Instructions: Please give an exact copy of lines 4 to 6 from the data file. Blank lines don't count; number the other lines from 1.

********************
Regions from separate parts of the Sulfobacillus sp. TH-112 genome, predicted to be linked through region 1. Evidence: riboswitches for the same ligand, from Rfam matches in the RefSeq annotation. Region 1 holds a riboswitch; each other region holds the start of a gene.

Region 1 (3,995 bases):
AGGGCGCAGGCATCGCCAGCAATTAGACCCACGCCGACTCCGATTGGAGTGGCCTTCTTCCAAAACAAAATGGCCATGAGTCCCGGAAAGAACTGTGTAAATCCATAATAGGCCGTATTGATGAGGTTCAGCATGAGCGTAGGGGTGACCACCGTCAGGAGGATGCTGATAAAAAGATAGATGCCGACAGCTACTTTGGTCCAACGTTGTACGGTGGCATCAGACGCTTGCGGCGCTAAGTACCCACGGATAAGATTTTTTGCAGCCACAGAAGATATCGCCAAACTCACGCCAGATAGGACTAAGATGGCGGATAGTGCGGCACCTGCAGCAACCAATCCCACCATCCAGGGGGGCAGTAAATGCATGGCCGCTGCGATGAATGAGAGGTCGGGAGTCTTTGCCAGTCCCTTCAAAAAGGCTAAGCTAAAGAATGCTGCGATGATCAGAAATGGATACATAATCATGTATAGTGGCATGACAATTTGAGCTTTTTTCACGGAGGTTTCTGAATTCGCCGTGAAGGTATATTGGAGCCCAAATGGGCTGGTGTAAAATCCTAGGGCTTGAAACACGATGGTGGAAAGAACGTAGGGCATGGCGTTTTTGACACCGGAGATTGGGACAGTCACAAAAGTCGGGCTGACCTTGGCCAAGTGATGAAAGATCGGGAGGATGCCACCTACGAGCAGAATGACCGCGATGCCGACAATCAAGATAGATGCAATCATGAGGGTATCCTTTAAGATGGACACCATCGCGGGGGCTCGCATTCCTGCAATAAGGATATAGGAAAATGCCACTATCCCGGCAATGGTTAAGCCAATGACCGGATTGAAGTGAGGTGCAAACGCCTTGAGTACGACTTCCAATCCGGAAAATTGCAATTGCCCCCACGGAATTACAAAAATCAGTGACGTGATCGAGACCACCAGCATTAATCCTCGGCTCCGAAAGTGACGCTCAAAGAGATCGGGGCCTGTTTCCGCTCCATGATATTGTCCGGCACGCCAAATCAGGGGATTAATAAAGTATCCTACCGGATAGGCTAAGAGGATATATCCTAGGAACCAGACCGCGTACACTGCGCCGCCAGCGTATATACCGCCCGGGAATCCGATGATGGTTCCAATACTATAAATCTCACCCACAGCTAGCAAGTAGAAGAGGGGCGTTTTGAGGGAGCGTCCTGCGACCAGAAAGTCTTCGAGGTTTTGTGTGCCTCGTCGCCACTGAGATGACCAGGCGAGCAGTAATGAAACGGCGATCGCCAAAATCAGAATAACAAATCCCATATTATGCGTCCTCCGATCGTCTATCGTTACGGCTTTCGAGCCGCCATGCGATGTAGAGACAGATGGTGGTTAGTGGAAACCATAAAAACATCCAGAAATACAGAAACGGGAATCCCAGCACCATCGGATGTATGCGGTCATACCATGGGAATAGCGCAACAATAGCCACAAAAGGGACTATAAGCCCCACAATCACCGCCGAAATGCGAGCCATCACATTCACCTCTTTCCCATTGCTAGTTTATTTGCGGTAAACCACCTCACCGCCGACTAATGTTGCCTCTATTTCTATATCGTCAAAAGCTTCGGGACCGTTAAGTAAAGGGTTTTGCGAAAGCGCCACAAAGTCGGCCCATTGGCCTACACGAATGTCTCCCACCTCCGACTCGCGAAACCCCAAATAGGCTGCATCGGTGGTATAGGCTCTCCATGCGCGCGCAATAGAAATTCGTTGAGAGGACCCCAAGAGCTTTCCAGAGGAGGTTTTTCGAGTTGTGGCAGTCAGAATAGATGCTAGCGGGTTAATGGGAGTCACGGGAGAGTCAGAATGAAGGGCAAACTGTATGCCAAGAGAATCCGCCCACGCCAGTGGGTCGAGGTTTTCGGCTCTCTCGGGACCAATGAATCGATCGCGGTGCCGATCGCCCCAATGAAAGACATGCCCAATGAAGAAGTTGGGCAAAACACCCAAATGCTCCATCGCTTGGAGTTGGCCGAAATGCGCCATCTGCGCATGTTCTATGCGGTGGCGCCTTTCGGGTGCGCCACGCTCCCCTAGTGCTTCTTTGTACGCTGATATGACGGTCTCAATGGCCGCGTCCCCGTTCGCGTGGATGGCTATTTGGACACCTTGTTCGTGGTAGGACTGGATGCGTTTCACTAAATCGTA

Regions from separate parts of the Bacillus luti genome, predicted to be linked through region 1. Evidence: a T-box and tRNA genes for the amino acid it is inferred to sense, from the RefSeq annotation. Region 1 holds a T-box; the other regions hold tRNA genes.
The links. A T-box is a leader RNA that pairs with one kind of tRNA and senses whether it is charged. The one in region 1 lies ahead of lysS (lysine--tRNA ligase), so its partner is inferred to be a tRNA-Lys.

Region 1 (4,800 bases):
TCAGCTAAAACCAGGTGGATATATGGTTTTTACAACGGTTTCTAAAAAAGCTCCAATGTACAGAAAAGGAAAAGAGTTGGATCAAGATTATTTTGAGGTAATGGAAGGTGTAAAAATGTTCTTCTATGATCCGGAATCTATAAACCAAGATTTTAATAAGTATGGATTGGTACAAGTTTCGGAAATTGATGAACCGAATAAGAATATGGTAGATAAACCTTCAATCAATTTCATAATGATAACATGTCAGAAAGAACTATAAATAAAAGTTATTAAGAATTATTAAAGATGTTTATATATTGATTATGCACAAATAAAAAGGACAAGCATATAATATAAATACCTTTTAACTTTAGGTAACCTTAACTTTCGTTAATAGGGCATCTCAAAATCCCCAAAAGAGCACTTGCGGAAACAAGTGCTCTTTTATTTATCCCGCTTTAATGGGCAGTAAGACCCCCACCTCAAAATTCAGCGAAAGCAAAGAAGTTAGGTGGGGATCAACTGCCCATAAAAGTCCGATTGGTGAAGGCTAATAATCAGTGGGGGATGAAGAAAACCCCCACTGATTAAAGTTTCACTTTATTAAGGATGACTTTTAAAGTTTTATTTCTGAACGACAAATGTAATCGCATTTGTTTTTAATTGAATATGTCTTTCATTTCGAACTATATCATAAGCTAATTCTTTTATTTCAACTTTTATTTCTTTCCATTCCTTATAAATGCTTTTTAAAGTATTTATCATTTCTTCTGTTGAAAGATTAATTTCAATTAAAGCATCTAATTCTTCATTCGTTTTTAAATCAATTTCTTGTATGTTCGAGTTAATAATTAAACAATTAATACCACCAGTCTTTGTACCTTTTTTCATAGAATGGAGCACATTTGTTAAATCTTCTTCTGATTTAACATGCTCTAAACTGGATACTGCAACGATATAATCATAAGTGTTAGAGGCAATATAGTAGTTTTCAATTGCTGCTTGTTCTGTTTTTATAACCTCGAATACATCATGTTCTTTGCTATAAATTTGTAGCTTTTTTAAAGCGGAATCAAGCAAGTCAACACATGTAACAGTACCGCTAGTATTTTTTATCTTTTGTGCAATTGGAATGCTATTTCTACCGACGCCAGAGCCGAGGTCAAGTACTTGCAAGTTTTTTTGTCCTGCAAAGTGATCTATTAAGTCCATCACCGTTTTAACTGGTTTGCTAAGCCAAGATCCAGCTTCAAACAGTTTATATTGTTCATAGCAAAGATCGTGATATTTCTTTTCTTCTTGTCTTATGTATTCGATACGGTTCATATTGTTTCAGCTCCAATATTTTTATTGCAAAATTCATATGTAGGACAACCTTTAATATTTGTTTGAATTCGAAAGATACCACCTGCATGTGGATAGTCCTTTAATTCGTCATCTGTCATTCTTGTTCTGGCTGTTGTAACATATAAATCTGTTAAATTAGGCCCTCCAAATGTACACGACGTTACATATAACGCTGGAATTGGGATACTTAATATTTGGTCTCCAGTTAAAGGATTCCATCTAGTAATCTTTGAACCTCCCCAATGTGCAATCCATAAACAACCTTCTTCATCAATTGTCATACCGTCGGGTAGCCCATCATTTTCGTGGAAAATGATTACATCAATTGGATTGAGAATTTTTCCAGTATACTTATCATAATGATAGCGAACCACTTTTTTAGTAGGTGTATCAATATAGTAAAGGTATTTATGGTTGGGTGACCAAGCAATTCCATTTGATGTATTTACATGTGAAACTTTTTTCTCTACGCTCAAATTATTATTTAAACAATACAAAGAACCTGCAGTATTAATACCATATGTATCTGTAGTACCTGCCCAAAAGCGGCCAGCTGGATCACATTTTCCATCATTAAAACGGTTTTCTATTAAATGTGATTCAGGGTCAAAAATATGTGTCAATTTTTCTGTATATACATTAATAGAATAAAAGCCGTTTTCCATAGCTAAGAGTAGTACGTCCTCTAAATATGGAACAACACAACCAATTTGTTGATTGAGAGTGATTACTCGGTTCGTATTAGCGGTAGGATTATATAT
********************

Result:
Regions from separate parts of the Bacillus luti genome, predicted to be linked through region 1. Evidence: a T-box and tRNA genes for the amino acid it is inferred to sense, from the RefSeq annotation. Region 1 holds a T-box; the other regions hold tRNA genes.
The links. A T-box is a leader RNA that pairs with one kind of tRNA and senses whether it is charged. The one in region 1 lies ahead of lysS (lysine--tRNA ligase), so its partner is inferred to be a tRNA-Lys.

Region 1 (4,800 bases):